Though several national laboratories manage and operate ARM, a DOE Office of Science user facility, Brookhaven is a significant contributor to the aerosol science research and ARM AOS operations. As such, Brookhaven is uniquely positioned to lead CAMS, where aerosol calibration standards will reside.

“The expertise in aerosol measurement and research is at Brookhaven Lab,” said Mayol-Bracero, who will serve as the director of CAMS. “It has been here for decades.”

Janek Uin, an ECSD scientist and atmospheric instrument expert—who discovered his passion for aerosol measurements as a young physicist—will serve as the operations lead of CAMS.

“I actually helped build a somewhat smaller calibration lab from the ground up earlier in my career,” Uin recounted. “I am so excited to build one here, especially with all the resources that come from a national lab.”

Both Mayol-Bracero and Uin contribute to the ARM AOS operations—Mayol-Bracero is the ARM AOS lead mentor, and Uin is the mentor of several instruments that make up the AOS. Instrument mentors set up and test the AOS equipment before each deployment and ensure optimal operations throughout the experiments.

AOS unit atop a red ship enlarge

AOS units are deployed all around the world to gather aerosol data. In 2017, Brookhaven scientist Janek Uin served as an instrument mentor for a study that deployed an AOS on the Aurora Australis in the Southern Ocean. (Credit: Janek Uin)

Uin has served as an instrument mentor for deployments on ships locked in Arctic ice and crossing the Southern Ocean (the stormiest ocean on Earth). But after years of adventurous research campaigns, he is eager to expand his role at Brookhaven and connect to his calibration roots through his work at CAMS.

“It was fun to solve difficult problems in different situations,” Uin remarked. “I got to see how the instruments operated in extreme conditions that even the instrument manufacturers could not have experienced. It was like taking a finely tuned Porsche to go off-roading.”

“My time spent working with aerosol equipment in a variety of climates all over the world really helped me understand how the instruments function,” he added. “I’m excited to apply this knowledge to my work at CAMS.”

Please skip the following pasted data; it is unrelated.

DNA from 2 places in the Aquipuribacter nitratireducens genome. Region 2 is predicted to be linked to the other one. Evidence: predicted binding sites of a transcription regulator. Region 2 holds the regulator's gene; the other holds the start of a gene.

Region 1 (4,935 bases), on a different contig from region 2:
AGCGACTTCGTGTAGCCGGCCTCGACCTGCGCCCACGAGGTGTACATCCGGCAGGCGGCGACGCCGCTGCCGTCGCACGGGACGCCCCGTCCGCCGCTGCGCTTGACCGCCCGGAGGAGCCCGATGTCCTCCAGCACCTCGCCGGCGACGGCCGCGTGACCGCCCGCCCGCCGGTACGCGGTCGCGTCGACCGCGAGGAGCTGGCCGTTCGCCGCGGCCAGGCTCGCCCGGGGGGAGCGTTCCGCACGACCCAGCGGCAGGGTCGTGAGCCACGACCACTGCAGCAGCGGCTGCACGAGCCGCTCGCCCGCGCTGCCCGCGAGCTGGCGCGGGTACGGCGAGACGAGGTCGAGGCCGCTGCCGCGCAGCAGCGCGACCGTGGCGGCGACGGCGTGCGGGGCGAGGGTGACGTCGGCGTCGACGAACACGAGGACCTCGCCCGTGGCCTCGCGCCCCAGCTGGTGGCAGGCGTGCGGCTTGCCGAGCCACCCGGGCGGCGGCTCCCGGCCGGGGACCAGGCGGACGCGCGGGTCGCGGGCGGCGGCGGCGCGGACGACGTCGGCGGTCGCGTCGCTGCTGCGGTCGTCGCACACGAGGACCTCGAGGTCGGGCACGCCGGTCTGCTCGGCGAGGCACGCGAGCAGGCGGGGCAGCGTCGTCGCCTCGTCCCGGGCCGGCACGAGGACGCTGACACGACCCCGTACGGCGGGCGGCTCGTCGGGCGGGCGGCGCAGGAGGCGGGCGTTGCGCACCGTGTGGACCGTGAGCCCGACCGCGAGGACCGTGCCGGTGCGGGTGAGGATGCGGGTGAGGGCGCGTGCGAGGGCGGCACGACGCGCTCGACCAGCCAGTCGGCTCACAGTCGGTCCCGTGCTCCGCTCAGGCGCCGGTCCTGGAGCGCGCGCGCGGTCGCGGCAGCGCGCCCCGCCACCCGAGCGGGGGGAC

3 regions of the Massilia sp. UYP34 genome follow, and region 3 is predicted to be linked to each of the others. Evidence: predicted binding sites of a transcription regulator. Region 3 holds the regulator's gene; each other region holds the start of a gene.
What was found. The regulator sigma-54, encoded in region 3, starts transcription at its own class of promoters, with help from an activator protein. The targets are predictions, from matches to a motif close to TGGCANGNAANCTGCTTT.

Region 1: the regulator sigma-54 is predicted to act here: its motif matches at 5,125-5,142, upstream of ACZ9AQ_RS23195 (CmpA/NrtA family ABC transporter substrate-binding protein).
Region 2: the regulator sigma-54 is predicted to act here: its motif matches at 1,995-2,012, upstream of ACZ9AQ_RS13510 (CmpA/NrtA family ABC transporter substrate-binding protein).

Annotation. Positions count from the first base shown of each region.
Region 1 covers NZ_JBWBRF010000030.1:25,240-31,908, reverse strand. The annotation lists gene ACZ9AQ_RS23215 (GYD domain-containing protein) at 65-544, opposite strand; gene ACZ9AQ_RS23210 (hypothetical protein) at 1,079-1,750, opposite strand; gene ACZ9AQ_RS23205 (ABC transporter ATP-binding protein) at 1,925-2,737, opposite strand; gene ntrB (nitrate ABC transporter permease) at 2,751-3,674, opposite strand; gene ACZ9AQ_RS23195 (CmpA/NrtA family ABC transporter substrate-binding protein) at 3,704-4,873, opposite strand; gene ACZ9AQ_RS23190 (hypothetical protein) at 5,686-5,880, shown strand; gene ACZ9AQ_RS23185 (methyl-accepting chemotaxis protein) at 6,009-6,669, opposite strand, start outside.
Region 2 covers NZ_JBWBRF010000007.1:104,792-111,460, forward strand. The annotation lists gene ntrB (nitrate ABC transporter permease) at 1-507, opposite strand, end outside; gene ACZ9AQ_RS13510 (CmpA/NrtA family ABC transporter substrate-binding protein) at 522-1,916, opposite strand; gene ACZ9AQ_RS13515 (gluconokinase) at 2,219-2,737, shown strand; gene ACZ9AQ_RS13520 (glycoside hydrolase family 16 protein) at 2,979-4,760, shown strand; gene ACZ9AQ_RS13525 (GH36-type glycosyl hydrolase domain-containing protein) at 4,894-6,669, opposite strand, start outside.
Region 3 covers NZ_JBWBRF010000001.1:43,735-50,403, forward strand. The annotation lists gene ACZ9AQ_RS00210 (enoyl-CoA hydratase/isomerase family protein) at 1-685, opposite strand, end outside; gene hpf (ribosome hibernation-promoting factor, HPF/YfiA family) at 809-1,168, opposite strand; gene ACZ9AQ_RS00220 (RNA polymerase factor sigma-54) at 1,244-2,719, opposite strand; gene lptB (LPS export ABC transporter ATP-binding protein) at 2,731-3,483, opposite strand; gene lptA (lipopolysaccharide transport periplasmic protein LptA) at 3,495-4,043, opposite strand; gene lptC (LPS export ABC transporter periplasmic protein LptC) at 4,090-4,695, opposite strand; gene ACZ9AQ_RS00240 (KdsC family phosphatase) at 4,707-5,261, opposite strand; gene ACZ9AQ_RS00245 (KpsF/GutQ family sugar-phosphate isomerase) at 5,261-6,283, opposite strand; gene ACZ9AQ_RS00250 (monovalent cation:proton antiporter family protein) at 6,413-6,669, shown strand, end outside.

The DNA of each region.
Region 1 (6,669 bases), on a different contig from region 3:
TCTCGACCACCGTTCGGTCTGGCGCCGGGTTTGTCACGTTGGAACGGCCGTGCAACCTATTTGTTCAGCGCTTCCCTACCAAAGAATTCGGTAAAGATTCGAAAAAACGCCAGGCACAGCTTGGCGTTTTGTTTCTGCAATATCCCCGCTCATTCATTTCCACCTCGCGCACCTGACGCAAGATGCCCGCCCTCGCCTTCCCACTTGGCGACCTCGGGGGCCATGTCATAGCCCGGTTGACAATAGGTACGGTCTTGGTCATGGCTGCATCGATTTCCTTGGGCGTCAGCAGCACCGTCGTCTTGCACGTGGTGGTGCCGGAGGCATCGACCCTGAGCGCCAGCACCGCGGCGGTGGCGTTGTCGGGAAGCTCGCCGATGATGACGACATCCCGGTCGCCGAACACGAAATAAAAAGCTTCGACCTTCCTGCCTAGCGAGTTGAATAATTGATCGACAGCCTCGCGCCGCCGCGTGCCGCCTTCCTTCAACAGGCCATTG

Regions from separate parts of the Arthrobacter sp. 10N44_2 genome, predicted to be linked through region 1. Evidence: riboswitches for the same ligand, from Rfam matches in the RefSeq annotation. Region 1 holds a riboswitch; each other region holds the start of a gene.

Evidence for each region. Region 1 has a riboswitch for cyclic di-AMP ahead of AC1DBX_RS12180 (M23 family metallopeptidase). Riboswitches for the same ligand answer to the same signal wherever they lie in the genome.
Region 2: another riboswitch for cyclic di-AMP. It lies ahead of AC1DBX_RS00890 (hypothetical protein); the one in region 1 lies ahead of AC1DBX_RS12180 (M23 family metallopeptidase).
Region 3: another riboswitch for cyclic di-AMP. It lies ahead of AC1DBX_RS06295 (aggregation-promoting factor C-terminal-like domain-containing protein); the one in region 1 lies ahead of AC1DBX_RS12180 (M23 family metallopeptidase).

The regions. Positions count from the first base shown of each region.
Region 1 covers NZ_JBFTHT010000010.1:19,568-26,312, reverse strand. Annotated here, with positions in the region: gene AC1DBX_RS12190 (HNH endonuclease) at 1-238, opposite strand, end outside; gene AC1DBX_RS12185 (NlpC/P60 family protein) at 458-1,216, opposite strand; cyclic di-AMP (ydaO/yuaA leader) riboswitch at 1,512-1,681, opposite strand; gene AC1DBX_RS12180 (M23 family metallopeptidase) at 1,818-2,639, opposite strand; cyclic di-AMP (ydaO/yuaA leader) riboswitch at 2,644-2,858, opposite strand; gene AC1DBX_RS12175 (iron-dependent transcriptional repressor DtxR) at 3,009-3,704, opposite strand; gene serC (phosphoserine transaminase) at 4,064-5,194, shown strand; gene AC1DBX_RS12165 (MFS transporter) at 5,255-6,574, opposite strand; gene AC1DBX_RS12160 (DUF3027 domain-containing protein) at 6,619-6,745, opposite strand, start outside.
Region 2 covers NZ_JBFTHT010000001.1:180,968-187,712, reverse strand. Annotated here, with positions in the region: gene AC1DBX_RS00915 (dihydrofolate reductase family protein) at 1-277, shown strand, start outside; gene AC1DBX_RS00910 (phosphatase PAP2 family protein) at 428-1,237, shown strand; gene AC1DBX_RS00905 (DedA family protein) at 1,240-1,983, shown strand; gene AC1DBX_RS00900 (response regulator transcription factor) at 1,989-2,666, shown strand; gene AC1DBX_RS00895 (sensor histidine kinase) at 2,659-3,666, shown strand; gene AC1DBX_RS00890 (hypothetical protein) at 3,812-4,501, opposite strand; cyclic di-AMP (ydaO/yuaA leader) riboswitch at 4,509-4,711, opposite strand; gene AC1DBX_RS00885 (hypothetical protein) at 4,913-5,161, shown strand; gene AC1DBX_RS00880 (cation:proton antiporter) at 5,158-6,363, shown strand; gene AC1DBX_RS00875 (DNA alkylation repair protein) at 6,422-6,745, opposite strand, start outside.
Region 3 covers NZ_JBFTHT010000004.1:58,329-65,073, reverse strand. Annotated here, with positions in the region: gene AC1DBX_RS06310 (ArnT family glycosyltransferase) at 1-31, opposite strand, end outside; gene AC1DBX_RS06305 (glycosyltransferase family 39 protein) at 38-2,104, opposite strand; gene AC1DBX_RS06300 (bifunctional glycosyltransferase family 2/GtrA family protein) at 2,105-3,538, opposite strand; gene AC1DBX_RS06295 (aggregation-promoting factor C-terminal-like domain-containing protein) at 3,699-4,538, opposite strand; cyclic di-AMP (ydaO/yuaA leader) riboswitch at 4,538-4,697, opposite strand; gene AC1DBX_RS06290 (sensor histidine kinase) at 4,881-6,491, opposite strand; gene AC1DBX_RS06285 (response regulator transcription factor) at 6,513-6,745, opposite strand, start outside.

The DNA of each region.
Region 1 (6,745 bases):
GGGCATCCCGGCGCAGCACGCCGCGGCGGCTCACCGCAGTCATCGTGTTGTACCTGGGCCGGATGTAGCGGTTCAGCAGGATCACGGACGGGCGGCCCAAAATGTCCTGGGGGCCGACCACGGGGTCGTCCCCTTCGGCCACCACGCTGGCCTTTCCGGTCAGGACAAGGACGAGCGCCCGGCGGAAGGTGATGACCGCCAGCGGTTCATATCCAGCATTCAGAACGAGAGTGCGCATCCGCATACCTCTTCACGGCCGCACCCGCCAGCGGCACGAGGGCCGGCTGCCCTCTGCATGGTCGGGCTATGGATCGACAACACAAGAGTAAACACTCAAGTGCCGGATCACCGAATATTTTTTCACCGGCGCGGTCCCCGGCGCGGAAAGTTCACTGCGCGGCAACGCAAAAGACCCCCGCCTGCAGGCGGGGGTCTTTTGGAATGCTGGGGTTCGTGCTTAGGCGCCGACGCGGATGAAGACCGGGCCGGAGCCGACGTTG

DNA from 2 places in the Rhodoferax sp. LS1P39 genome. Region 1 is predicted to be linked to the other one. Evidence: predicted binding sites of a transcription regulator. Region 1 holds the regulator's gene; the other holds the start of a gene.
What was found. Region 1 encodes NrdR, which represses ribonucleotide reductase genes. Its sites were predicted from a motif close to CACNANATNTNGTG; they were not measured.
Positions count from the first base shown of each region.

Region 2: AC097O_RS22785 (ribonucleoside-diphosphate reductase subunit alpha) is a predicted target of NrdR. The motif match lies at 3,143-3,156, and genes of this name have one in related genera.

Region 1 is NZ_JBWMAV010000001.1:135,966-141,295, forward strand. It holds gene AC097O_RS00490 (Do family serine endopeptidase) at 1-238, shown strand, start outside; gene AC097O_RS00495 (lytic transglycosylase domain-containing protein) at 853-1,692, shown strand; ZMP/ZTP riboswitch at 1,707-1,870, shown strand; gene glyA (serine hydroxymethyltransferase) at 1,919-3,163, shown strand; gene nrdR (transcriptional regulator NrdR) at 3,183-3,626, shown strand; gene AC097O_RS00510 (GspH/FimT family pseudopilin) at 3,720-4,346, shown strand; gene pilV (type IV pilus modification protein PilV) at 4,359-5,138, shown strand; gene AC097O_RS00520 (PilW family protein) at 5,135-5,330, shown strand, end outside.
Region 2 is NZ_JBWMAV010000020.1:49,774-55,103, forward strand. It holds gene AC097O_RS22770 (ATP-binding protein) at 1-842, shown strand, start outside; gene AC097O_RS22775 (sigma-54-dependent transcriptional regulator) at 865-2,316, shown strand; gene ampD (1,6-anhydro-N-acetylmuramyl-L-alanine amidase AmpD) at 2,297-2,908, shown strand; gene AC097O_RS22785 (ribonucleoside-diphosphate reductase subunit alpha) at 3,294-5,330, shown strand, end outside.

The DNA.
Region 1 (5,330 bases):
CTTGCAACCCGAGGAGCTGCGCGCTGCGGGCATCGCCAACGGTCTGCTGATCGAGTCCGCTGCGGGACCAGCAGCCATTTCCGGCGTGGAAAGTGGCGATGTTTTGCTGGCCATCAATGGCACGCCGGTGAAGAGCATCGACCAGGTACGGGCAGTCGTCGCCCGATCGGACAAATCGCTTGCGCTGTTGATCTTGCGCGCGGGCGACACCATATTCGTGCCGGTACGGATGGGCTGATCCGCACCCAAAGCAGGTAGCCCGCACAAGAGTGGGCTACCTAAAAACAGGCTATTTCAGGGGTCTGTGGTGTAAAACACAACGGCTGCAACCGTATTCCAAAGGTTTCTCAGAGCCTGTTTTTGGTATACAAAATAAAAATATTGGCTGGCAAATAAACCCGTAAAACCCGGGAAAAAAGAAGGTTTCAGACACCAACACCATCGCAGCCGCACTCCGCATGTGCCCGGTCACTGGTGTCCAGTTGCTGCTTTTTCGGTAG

A “Home Base” in the United States

Before an ARM deployment, scientists will be able to send their AOS equipment to Brookhaven for calibration to the reference instrumentation. With equipment calibrated to top-tier reference instruments, scientists will be able to collect higher-quality data. These improved data sets will ultimately help build more accurate models for predicting weather and climate.

“We need a calibration center here in the United States,” Mayol-Bracero explained. “We have our calibration protocols, but there is no facility here with dedicated reference instruments against which others can be calibrated.”

She noted that European scientists recognized a need for calibration services over two decades ago. In 2002, they established WCCAP, the calibration facility in Leipzig, as part of the Global Atmosphere Watch program of the World Meteorological Organization.  For two decades, WCCAP has been the only calibration center for equipment that measures the physical and optical properties of aerosols in their natural environments. Scientists seeking calibration either had to ship their equipment across continents and oceans to Germany or pay hefty prices for independent vendors.

Brookhaven scientists are in the process of setting up the main CAMS lab and plan to start operating the facility for ARM instrument calibrations sometime in 2024. As the soon-to-be second facility of this kind, CAMS will be a game-changer for those conducting aerosol research in the Western Hemisphere. With reference standard instrumentation at Brookhaven Lab, more scientists will have an accessible calibration center to help address questions regarding measurement or equipment accuracy.

“CAMS will run independently,” noted Mayol-Bracero. “But we plan on learning from what the scientists at the WCCAP have accomplished thus far.”

Uin and Mayol-Bracero stand outside an Aerosol Observing System enlarge